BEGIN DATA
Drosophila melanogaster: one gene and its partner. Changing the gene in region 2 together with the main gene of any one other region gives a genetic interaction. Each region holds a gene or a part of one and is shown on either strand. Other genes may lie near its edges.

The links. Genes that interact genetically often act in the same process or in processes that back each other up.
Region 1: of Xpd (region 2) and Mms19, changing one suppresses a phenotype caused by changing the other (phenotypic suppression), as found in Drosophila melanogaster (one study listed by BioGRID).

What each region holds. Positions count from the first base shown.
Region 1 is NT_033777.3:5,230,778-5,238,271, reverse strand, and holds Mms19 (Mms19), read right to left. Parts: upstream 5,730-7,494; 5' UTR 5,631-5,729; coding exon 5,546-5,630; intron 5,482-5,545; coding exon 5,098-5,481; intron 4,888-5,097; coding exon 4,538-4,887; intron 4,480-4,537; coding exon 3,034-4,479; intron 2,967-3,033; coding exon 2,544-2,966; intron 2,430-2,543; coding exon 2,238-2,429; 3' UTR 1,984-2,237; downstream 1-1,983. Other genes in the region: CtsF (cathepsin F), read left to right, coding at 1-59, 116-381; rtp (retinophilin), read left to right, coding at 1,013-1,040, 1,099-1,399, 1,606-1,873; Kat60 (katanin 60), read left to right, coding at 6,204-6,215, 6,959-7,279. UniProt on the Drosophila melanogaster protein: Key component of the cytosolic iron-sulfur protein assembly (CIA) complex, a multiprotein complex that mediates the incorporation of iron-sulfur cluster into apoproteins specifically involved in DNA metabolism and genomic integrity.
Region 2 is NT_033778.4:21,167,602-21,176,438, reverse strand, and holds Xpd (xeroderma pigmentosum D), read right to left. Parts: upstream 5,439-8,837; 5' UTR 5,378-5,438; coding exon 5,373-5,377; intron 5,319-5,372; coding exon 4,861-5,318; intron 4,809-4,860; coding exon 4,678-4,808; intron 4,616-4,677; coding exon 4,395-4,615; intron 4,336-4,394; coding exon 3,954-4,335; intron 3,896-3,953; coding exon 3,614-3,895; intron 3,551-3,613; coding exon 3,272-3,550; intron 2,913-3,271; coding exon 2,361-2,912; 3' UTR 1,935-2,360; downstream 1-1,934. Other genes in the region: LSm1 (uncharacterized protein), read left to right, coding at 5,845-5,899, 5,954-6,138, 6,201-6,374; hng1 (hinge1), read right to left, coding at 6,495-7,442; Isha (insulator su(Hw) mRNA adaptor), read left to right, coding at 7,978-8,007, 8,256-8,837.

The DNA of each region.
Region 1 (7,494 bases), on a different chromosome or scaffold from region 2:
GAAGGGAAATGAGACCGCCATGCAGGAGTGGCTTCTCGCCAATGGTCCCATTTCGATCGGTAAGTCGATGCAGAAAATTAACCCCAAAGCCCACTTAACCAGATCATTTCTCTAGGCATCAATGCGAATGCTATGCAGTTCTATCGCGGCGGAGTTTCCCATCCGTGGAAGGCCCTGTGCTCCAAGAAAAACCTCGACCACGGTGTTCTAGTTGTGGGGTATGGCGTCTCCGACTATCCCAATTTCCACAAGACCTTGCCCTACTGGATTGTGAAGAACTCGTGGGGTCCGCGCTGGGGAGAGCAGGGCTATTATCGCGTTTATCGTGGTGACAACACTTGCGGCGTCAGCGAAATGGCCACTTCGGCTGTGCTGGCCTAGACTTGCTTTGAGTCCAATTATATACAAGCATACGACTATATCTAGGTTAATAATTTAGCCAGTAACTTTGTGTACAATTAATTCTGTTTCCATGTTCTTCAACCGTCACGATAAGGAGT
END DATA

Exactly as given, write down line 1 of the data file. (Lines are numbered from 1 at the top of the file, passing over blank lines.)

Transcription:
Drosophila melanogaster: one gene and its partner. Changing the gene in region 2 together with the main gene of any one other region gives a genetic interaction. Each region holds a gene or a part of one and is shown on either strand. Other genes may lie near its edges.